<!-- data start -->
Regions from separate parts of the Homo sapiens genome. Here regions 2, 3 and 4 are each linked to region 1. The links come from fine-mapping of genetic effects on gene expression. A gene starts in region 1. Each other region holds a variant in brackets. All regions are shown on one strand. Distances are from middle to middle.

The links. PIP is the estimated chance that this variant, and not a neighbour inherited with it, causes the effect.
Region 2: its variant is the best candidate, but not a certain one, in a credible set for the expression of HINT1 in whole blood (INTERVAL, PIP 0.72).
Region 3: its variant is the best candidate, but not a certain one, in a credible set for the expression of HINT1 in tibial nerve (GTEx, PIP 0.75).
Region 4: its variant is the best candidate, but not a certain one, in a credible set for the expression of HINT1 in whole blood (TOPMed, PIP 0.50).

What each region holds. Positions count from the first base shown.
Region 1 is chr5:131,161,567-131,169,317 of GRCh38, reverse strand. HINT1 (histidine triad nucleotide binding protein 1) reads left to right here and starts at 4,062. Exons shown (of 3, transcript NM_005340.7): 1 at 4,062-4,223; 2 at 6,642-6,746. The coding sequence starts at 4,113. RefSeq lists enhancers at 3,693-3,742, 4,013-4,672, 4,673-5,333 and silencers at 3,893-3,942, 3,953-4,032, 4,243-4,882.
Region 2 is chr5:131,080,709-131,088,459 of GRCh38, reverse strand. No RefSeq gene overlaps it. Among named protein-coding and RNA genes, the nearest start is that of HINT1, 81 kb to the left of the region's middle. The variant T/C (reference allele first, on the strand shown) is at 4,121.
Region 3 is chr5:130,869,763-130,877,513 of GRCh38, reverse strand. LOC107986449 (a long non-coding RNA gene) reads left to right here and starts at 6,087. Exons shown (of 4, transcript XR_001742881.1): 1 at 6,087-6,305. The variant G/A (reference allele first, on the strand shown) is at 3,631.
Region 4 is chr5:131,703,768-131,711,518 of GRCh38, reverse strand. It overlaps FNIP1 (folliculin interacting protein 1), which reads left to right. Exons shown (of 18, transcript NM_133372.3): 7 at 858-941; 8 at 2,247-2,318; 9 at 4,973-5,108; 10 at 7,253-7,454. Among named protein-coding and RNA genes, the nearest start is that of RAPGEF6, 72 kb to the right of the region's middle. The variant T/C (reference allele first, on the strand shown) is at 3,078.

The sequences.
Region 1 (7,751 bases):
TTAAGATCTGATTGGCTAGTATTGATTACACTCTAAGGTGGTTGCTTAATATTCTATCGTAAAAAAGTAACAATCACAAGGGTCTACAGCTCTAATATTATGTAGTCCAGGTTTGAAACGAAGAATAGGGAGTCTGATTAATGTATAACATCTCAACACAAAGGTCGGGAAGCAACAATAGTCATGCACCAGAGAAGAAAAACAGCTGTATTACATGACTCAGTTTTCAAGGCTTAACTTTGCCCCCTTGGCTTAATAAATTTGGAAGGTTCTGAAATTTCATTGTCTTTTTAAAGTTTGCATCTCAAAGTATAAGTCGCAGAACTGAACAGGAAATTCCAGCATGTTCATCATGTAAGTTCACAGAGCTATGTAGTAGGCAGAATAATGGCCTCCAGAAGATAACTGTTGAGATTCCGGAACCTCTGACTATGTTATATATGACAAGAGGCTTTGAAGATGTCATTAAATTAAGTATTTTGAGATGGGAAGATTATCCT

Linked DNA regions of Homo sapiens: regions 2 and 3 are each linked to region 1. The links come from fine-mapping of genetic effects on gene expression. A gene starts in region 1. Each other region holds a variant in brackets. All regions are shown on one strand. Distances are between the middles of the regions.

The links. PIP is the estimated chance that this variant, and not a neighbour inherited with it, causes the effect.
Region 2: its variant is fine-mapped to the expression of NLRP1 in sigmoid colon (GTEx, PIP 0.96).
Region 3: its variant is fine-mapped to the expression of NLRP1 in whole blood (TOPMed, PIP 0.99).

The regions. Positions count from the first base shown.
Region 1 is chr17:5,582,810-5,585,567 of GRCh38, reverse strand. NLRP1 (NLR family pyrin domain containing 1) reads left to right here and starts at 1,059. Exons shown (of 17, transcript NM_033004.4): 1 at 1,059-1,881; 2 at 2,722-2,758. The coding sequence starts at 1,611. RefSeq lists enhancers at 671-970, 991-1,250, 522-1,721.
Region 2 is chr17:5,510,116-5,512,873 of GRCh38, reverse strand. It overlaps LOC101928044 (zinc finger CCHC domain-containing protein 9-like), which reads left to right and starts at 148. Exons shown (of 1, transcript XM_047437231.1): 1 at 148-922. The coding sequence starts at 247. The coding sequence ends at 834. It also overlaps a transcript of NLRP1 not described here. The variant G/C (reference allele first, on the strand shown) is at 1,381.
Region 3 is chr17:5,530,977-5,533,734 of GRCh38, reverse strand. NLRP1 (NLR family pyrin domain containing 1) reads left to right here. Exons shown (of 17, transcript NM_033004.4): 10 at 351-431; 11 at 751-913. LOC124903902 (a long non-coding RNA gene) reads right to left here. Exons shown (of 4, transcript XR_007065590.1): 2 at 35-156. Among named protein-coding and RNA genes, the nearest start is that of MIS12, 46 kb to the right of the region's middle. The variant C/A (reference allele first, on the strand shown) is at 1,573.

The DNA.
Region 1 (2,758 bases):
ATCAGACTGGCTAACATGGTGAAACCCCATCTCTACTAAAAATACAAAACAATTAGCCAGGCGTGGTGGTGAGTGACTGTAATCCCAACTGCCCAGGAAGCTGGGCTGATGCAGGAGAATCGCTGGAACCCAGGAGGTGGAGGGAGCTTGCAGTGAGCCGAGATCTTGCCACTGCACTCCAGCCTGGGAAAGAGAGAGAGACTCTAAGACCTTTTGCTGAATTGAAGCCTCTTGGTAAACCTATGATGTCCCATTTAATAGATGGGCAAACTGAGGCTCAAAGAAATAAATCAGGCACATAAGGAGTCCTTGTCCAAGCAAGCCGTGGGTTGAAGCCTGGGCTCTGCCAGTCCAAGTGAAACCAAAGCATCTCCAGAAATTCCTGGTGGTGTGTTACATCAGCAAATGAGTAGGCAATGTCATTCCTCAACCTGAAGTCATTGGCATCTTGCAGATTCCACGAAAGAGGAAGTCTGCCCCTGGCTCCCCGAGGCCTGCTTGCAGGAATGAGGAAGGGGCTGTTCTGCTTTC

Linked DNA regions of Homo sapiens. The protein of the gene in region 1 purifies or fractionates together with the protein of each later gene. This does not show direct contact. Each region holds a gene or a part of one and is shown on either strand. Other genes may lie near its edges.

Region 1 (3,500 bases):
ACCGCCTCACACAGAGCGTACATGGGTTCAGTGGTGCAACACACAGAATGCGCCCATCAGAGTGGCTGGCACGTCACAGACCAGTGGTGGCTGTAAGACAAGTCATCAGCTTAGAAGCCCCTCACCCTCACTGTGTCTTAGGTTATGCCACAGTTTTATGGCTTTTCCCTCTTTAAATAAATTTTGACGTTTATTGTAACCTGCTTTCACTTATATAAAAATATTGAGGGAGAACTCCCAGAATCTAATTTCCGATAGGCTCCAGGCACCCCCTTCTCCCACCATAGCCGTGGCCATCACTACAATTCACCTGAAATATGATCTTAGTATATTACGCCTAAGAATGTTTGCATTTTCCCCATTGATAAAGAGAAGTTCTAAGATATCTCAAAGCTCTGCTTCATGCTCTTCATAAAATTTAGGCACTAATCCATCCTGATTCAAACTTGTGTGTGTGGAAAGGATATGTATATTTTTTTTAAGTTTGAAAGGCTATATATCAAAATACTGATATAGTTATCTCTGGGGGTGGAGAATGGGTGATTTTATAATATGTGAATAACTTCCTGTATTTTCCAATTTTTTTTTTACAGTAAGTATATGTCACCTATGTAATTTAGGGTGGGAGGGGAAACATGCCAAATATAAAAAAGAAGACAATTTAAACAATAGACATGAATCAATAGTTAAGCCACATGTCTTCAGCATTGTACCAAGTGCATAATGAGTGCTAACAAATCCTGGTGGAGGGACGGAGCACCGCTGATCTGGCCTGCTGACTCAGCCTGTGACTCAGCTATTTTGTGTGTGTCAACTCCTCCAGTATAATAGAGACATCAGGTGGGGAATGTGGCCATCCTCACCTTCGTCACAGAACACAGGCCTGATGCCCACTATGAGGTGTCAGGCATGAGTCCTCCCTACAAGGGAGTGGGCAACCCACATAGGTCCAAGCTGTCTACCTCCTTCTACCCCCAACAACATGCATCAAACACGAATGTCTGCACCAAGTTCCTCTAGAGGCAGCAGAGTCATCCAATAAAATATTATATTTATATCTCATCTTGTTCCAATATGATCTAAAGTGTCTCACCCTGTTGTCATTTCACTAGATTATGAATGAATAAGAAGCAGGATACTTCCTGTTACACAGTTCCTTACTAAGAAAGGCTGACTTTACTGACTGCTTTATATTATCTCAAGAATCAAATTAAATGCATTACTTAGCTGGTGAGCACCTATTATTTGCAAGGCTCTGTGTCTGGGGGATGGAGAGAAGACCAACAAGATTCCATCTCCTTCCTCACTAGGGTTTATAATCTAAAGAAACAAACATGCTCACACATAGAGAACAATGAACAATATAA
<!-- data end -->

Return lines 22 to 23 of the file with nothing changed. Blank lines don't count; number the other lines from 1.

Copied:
The DNA.
Region 1 (2,758 bases):